Smart questions
Smart answers
Smart people
INTELLIGENT WORK FORUMS
FOR ENGINEERING PROFESSIONALS

Member Login




Remember Me
Forgot Password?
Join Us!

Come Join Us!

Are you an
Engineering professional?
Join Eng-Tips now!
  • Talk With Other Members
  • Be Notified Of Responses
    To Your Posts
  • Keyword Search
  • One-Click Access To Your
    Favorite Forums
  • Automated Signatures
    On Your Posts
  • Best Of All, It's Free!

Join Eng-Tips
*Eng-Tips's functionality depends on members receiving e-mail. By joining you are opting in to receive e-mail.

Posting Guidelines

Promoting, selling, recruiting, coursework and thesis posting is forbidden.
Jobs from Indeed

Link To This Forum!

Partner Button
Add Stickiness To Your Site By Linking To This Professionally Managed Technical Forum.
Just copy and paste the
code below into your site.

huiying (Mechanical) (OP)
30 Nov 04 11:15
Hi,
  I would like to know if anyone has experience regarding heat treatment before and after machining process.
  From my knowledge, if heat treatment were to be done before machining process, special tool bit must be required because the material will be hardened therefore, typically, heat treatment is to be done after machining.
  However, I'm not sure what is the effect of heat treatment on the tolerance if it is done after machining. Does anyone has any knowledge in this?
  Is there any way to keep the tolerance the same before and after heat treatment?

Thanks & Regards.
LORDLUCAN (Mechanical)
30 Nov 04 12:12
It all depends on the application and the size/shape of the component and what the tolerances are.
Helpful Member!  Barry1961 (Industrial)
30 Nov 04 12:25
Parts with a tight tolerance are machined a little bit oversized then ground to size.  The amount of warpage you get from heat treating varies with the steel and process.  As a rule, less warpage is more money.

Barry1961
Helpful Member!(2)  mrainey (Industrial)
30 Nov 04 12:32
I used to do a lot of aerospace machining of thin-walled 4130, heat treated up to Rc38-Rc45.  Our standard practice was to leave .100 on all surfaces prior to heat treat.  Warpage varied, but there were times when we were really glad we left so much stock.  The material at that level of hardness is quite machinable, but you better not be in a hurry (200 - 300 SFM turning with carbide, 30 SFM drilling with HSS tools).  We tried turning with ceramic, but the dull edge of the insert put too much pressure on the thin walls, resulting in chatter, roundness problems, and poor tool life.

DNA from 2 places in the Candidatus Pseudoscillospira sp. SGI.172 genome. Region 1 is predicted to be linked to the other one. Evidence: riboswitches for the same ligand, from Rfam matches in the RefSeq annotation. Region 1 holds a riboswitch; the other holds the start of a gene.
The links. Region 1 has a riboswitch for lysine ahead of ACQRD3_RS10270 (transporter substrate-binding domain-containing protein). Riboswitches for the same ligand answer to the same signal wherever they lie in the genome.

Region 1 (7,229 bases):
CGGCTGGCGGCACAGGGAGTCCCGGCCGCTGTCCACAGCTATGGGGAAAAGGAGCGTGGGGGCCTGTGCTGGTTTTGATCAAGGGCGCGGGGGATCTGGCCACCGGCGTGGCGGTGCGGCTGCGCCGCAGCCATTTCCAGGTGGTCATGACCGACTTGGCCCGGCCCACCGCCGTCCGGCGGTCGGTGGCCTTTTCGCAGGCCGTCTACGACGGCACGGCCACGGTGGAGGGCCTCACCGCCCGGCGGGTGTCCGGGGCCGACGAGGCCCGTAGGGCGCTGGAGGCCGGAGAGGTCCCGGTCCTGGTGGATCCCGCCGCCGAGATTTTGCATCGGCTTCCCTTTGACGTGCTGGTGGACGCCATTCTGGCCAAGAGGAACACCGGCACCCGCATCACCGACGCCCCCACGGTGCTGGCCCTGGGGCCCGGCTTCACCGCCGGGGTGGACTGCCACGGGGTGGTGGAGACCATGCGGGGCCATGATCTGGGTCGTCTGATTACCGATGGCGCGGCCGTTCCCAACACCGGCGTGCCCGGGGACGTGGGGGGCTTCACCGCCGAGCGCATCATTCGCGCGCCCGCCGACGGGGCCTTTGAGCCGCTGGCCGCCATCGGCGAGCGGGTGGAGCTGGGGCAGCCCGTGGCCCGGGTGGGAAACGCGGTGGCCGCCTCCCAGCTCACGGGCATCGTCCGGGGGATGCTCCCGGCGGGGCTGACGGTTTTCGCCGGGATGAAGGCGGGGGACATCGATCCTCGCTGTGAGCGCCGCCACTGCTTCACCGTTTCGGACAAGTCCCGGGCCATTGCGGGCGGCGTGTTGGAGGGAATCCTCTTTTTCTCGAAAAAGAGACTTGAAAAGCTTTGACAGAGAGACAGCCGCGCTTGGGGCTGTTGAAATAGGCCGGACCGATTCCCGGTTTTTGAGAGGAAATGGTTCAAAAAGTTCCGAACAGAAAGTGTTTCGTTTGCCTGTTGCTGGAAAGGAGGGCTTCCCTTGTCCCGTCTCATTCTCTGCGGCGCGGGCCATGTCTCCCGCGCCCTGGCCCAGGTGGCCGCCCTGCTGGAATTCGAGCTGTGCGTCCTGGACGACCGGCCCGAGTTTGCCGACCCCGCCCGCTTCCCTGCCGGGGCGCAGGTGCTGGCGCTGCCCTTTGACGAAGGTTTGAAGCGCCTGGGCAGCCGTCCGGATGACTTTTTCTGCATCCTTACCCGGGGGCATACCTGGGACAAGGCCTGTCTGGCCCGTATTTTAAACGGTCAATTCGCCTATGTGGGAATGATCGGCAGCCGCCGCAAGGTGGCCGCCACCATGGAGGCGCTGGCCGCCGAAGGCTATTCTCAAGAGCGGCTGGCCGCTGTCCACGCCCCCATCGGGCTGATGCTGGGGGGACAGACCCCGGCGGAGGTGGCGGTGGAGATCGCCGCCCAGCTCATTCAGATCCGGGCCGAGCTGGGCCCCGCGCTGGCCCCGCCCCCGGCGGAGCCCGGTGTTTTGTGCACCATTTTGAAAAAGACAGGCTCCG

Manufacturing Freeware and Shareware
http://mrainey.freeservers.com

huiying (Mechanical) (OP)
1 Dec 04 11:44
Thanks for the inputs.
Perhaps I should provide more info on my parts so that I could get more advice.

The material I'm using is Stainless Steel 17-4 and heat treatment to H900 and H1075. The tolerance I'm looking for is H7g6 for cylindrical interface. Is that realistic? Furthermore, if the size of the part is around 300mm to 500mm, how will the overall dimension varies? Is an overall dimensional tolerance of 0.1mm possible without grinding after heat treatment?

Thanks & Regards.
LORDLUCAN (Mechanical)
1 Dec 04 11:50
For this type of fit I would say it's not possible.
Helpful Member!  Nate101 (Aerospace)
2 Dec 04 14:21
Again it depends on your setup and machine.  The H900 condition is getting hard and would be tough to machine and hold this type of tolerance. Roughing and, finish anything your tolerances allow prior to heat treat would be essential (remember to calculate for heat treat shrinkage). I’d machine it, if it’s a rigid setup, but I’d expect some fall out. You’d have to weigh this against grinding. The H1075, I’d heat treat the stock first then machine it. 17-4 machines nice from the 1100-1025 range.
huiying (Mechanical) (OP)
3 Dec 04 12:55
Is that to say that it is easier to machine 17-4 after H1075 then before? What kind of tooling do you usually use?

Is there a formula to calculate for heat shrinkage? How about warpage? I thought it is difficult to determine the kind of warpage that will be encountered?

mrainey mentioned that "... to leave .100 on all surfaces prior to heat treat.  Warpage varied, but there were times when we were really glad we left so much stock...".
.100 is inches or mm? Also, how do I overcome clamping problem if I were to do grinding after clamping?

Thanks & Regards.
Helpful Member!  unclesyd (Materials)
3 Dec 04 23:18
We routinely machined a tremendous number of precision parts from the PH alloys, 450,455,630, and others all in the heat treated condition H1000 to H1125.  I cannot recall a PH material ever being machined in the solution annealed condition.